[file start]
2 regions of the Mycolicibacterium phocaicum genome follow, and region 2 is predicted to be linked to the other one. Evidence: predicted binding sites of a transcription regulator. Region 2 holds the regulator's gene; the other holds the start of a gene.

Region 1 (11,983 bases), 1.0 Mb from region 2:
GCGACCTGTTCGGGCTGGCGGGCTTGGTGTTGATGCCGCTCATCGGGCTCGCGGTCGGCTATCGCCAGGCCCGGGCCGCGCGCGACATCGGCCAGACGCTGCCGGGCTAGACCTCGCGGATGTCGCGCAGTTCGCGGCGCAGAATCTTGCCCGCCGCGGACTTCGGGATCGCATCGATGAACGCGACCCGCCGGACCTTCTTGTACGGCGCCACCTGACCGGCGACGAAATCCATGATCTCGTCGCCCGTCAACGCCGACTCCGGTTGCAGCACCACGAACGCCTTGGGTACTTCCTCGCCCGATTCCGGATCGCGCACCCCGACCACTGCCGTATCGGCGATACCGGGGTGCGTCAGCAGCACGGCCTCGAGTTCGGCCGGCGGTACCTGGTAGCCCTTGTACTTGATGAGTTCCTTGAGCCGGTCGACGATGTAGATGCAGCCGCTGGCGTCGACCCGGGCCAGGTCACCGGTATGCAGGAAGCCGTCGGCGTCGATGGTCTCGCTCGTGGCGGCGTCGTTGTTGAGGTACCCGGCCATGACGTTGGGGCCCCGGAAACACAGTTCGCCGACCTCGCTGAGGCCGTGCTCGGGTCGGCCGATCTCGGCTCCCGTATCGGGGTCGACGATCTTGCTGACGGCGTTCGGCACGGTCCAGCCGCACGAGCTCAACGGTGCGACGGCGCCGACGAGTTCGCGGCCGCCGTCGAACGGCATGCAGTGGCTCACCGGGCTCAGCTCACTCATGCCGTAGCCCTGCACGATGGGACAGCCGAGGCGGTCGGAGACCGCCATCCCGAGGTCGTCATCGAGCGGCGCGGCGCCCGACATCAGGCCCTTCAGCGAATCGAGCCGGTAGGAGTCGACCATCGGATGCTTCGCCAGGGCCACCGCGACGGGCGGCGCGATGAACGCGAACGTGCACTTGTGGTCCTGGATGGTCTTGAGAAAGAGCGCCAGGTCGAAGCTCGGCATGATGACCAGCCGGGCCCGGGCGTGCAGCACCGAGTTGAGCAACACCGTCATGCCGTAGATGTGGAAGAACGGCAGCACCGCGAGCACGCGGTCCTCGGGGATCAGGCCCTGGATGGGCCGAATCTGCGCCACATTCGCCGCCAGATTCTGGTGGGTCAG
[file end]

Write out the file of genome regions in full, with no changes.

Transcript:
2 regions of the Mycolicibacterium phocaicum genome follow, and region 2 is predicted to be linked to the other one. Evidence: predicted binding sites of a transcription regulator. Region 2 holds the regulator's gene; the other holds the start of a gene.

Region 1 (11,983 bases), 1.0 Mb from region 2:
GCGACCTGTTCGGGCTGGCGGGCTTGGTGTTGATGCCGCTCATCGGGCTCGCGGTCGGCTATCGCCAGGCCCGGGCCGCGCGCGACATCGGCCAGACGCTGCCGGGCTAGACCTCGCGGATGTCGCGCAGTTCGCGGCGCAGAATCTTGCCCGCCGCGGACTTCGGGATCGCATCGATGAACGCGACCCGCCGGACCTTCTTGTACGGCGCCACCTGACCGGCGACGAAATCCATGATCTCGTCGCCCGTCAACGCCGACTCCGGTTGCAGCACCACGAACGCCTTGGGTACTTCCTCGCCCGATTCCGGATCGCGCACCCCGACCACTGCCGTATCGGCGATACCGGGGTGCGTCAGCAGCACGGCCTCGAGTTCGGCCGGCGGTACCTGGTAGCCCTTGTACTTGATGAGTTCCTTGAGCCGGTCGACGATGTAGATGCAGCCGCTGGCGTCGACCCGGGCCAGGTCACCGGTATGCAGGAAGCCGTCGGCGTCGATGGTCTCGCTCGTGGCGGCGTCGTTGTTGAGGTACCCGGCCATGACGTTGGGGCCCCGGAAACACAGTTCGCCGACCTCGCTGAGGCCGTGCTCGGGTCGGCCGATCTCGGCTCCCGTATCGGGGTCGACGATCTTGCTGACGGCGTTCGGCACGGTCCAGCCGCACGAGCTCAACGGTGCGACGGCGCCGACGAGTTCGCGGCCGCCGTCGAACGGCATGCAGTGGCTCACCGGGCTCAGCTCACTCATGCCGTAGCCCTGCACGATGGGACAGCCGAGGCGGTCGGAGACCGCCATCCCGAGGTCGTCATCGAGCGGCGCGGCGCCCGACATCAGGCCCTTCAGCGAATCGAGCCGGTAGGAGTCGACCATCGGATGCTTCGCCAGGGCCACCGCGACGGGCGGCGCGATGAACGCGAACGTGCACTTGTGGTCCTGGATGGTCTTGAGAAAGAGCGCCAGGTCGAAGCTCGGCATGATGACCAGCCGGGCCCGGGCGTGCAGCACCGAGTTGAGCAACACCGTCATGCCGTAGATGTGGAAGAACGGCAGCACCGCGAGCACGCGGTCCTCGGGGATCAGGCCCTGGATGGGCCGAATCTGCGCCACATTCGCCGCCAGATTCTGGTGGGTCAG